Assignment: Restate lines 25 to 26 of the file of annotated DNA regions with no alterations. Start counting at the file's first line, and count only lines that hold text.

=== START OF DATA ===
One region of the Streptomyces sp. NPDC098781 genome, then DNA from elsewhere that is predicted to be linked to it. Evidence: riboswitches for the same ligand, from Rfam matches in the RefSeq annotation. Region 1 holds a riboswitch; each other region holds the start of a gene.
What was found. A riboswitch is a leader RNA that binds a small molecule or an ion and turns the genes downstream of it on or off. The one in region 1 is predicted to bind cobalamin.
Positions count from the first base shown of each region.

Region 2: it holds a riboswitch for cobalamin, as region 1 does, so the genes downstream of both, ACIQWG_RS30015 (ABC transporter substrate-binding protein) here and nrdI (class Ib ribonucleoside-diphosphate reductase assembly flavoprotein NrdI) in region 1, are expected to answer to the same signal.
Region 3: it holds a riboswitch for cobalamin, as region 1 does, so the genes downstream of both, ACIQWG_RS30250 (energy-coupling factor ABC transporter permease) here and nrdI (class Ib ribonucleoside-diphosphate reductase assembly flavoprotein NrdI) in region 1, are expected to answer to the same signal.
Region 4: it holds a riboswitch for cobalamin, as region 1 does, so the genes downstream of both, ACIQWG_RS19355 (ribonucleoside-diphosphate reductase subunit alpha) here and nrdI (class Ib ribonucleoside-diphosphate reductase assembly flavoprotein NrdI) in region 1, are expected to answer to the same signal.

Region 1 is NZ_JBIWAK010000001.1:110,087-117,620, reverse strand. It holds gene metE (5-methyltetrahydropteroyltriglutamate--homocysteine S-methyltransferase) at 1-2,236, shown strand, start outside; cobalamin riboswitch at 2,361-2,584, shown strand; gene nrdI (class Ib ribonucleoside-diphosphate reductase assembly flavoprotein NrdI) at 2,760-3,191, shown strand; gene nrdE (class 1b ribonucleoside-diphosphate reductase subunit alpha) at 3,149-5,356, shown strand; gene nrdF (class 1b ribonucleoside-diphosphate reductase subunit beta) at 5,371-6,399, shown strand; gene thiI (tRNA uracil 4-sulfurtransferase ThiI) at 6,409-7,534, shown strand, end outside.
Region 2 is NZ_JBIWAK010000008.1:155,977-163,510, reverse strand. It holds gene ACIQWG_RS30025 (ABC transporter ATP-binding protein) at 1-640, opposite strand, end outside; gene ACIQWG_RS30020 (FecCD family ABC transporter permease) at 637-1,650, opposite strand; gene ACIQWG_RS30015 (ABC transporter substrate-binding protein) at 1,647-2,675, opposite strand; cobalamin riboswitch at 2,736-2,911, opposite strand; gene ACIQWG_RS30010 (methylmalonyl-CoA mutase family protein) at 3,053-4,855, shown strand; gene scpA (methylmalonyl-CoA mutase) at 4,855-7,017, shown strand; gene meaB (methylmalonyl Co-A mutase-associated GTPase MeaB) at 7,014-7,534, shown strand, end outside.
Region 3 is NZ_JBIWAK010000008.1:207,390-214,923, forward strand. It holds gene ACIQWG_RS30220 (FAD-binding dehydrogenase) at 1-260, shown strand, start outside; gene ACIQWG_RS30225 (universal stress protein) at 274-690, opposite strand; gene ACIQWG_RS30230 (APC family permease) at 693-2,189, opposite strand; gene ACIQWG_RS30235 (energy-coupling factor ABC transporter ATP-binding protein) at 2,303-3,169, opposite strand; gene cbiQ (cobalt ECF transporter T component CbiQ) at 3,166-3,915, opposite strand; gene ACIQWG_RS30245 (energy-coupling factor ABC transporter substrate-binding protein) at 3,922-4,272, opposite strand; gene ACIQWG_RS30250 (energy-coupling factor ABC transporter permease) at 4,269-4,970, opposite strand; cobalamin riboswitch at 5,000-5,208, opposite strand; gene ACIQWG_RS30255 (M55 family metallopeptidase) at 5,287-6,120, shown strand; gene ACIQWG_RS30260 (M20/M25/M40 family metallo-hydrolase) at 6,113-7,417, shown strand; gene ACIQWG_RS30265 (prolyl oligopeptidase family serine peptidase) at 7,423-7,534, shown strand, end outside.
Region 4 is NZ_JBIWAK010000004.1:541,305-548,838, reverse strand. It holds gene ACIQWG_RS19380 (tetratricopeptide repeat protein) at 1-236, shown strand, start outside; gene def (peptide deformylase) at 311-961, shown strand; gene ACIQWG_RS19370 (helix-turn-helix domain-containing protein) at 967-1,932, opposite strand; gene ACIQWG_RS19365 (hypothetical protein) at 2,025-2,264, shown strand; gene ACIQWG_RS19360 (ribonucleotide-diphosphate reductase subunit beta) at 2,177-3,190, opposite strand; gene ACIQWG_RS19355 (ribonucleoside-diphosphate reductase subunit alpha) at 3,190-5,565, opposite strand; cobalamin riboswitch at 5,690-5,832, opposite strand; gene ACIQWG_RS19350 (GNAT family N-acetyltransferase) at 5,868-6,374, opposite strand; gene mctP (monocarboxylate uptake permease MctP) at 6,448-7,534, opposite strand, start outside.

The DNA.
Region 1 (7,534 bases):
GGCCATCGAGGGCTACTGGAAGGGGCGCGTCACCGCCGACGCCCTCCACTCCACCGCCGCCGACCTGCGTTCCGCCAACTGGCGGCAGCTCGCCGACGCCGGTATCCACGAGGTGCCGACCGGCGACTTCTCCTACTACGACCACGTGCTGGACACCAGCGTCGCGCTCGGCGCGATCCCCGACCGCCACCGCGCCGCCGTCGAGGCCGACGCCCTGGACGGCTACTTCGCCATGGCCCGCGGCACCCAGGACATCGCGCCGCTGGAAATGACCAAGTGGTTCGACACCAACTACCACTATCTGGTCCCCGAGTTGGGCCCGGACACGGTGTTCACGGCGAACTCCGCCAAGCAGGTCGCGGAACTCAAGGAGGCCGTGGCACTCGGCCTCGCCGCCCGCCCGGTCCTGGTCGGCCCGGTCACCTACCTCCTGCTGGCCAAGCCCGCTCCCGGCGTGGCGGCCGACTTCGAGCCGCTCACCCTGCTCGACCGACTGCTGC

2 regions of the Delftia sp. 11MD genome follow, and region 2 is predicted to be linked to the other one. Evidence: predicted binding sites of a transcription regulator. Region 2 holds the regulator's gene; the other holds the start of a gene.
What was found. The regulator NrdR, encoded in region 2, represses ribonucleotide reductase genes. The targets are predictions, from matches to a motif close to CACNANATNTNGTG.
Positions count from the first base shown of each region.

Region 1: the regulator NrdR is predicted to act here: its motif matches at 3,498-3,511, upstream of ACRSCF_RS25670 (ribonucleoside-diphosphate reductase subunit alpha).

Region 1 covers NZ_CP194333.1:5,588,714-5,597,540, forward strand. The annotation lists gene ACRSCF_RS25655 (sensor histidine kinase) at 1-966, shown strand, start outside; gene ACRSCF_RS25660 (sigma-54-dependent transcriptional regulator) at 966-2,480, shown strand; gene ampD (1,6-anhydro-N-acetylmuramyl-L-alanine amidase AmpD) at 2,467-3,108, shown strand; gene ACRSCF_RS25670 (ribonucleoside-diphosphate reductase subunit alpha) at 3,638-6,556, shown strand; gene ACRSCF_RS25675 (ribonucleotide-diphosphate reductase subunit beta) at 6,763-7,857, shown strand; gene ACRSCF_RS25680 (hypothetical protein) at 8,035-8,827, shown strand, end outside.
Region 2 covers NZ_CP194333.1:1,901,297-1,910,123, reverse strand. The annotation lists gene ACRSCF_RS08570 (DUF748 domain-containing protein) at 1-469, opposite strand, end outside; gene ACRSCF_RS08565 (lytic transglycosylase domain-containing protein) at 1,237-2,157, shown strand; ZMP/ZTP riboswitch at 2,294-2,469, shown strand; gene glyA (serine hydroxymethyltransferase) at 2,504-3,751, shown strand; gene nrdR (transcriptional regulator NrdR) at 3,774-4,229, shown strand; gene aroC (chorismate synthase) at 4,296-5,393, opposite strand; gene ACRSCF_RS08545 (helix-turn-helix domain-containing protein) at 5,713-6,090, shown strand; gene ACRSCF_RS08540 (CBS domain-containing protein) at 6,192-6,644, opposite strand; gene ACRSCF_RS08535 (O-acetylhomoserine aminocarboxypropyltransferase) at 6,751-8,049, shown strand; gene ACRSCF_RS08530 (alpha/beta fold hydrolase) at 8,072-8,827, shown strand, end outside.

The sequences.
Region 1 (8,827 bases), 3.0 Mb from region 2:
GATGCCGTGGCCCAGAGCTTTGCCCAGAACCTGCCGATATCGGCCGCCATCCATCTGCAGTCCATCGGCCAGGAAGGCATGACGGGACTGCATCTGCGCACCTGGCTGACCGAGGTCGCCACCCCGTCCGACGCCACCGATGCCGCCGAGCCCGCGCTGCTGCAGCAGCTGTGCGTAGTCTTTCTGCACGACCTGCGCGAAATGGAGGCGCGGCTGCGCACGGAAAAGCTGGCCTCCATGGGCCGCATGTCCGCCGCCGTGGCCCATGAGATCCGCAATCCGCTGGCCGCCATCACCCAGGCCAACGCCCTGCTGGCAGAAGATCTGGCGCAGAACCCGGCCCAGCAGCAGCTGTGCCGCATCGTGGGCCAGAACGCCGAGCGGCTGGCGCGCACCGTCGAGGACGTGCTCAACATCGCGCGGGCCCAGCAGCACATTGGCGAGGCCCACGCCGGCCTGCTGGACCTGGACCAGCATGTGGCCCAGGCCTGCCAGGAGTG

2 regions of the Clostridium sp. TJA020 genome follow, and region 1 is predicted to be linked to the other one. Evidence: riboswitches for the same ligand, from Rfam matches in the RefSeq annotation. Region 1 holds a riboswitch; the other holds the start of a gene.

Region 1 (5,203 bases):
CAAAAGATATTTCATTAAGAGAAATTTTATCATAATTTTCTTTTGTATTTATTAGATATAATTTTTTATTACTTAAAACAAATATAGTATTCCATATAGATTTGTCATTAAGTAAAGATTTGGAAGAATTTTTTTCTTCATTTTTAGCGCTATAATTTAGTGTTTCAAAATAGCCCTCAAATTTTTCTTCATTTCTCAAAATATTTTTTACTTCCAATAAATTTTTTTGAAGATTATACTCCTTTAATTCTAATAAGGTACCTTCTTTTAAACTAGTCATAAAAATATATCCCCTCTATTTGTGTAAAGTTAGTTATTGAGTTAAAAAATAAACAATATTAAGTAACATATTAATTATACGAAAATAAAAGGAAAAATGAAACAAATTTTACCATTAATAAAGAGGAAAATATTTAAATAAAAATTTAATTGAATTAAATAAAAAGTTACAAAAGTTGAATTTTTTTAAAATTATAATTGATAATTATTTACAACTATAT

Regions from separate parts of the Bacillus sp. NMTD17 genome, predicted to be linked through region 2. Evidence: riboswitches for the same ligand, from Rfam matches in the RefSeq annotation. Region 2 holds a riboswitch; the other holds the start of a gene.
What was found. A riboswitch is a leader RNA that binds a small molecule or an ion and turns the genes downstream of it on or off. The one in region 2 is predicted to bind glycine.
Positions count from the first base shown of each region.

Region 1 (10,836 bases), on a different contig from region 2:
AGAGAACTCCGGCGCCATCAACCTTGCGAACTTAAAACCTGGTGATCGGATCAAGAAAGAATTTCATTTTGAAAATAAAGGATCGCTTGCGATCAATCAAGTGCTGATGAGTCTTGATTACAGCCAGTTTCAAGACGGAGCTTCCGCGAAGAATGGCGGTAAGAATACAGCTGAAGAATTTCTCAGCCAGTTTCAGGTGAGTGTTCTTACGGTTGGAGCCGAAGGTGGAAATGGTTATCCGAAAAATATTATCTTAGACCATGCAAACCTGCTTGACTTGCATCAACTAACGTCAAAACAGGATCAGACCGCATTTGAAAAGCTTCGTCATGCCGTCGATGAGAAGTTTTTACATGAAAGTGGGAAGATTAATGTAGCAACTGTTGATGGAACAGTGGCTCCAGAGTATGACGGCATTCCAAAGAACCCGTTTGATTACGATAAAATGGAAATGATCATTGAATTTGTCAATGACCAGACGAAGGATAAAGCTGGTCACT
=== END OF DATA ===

CAAAAGATATTTCATTAAGAGAAATTTTATCATAATTTTCTTTTGTATTTATTAGATATAATTTTTTATTACTTAAAACAAATATAGTATTCCATATAGATTTGTCATTAAGTAAAGATTTGGAAGAATTTTTTTCTTCATTTTTAGCGCTATAATTTAGTGTTTCAAAATAGCCCTCAAATTTTTCTTCATTTCTCAAAATATTTTTTACTTCCAATAAATTTTTTTGAAGATTATACTCCTTTAATTCTAATAAGGTACCTTCTTTTAAACTAGTCATAAAAATATATCCCCTCTATTTGTGTAAAGTTAGTTATTGAGTTAAAAAATAAACAATATTAAGTAACATATTAATTATACGAAAATAAAAGGAAAAATGAAACAAATTTTACCATTAATAAAGAGGAAAATATTTAAATAAAAATTTAATTGAATTAAATAAAAAGTTACAAAAGTTGAATTTTTTTAAAATTATAATTGATAATTATTTACAACTATAT

Regions from separate parts of the Bacillus sp. NMTD17 genome, predicted to be linked through region 2. Evidence: riboswitches for the same ligand, from Rfam matches in the RefSeq annotation. Region 2 holds a riboswitch; the other holds the start of a gene.